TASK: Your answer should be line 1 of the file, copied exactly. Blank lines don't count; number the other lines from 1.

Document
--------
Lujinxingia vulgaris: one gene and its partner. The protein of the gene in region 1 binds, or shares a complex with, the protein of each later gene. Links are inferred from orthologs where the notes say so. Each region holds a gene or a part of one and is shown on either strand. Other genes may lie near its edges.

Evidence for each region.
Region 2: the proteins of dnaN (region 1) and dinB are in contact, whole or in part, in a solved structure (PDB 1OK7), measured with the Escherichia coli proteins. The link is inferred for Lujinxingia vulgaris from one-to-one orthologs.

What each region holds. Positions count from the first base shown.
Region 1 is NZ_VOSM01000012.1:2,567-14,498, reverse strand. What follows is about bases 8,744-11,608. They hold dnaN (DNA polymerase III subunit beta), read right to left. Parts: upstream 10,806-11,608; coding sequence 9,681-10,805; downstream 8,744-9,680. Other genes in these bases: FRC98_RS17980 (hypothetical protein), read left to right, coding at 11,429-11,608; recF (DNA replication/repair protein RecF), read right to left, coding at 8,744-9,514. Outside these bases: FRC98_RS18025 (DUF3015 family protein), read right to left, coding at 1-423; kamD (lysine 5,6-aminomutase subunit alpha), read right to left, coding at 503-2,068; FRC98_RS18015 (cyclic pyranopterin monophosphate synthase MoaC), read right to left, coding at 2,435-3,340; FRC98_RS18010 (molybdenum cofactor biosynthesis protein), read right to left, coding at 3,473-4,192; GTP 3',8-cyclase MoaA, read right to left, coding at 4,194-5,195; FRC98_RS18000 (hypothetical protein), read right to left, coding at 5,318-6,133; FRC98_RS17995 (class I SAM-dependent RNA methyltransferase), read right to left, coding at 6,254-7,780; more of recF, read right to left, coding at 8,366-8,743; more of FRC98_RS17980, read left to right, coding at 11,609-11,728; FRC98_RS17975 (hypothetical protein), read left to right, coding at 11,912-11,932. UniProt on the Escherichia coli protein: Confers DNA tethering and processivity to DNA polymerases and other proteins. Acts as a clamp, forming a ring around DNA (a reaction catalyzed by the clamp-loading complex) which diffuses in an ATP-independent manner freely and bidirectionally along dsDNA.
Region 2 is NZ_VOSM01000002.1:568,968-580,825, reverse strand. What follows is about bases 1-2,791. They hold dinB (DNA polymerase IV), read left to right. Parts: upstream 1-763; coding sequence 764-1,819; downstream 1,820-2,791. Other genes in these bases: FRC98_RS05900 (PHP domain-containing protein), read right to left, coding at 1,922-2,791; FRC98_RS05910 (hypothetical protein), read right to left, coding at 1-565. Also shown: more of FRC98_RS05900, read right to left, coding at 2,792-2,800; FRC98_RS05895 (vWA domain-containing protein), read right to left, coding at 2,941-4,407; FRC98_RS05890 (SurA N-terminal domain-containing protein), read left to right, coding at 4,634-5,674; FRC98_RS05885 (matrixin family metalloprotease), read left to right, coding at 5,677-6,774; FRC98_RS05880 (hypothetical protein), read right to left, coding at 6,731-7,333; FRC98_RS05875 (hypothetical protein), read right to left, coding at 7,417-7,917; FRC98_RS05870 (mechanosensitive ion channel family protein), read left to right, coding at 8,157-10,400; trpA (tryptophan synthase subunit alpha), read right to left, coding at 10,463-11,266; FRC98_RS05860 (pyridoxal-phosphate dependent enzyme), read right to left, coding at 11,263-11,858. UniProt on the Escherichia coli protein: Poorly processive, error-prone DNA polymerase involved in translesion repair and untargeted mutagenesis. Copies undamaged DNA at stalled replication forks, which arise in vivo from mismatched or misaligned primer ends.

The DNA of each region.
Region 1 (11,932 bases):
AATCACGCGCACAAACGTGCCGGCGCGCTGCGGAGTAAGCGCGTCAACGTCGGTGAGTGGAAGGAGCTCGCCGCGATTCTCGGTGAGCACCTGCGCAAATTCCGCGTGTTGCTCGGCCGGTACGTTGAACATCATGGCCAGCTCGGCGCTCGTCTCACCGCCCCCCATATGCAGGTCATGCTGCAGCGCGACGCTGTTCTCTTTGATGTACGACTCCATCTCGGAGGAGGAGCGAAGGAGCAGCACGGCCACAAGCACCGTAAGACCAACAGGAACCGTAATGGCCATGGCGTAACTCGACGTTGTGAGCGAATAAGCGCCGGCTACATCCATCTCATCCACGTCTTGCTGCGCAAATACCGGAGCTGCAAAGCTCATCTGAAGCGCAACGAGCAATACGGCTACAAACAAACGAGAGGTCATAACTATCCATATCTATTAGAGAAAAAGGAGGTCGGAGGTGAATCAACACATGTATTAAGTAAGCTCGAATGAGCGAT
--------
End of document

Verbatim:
Lujinxingia vulgaris: one gene and its partner. The protein of the gene in region 1 binds, or shares a complex with, the protein of each later gene. Links are inferred from orthologs where the notes say so. Each region holds a gene or a part of one and is shown on either strand. Other genes may lie near its edges.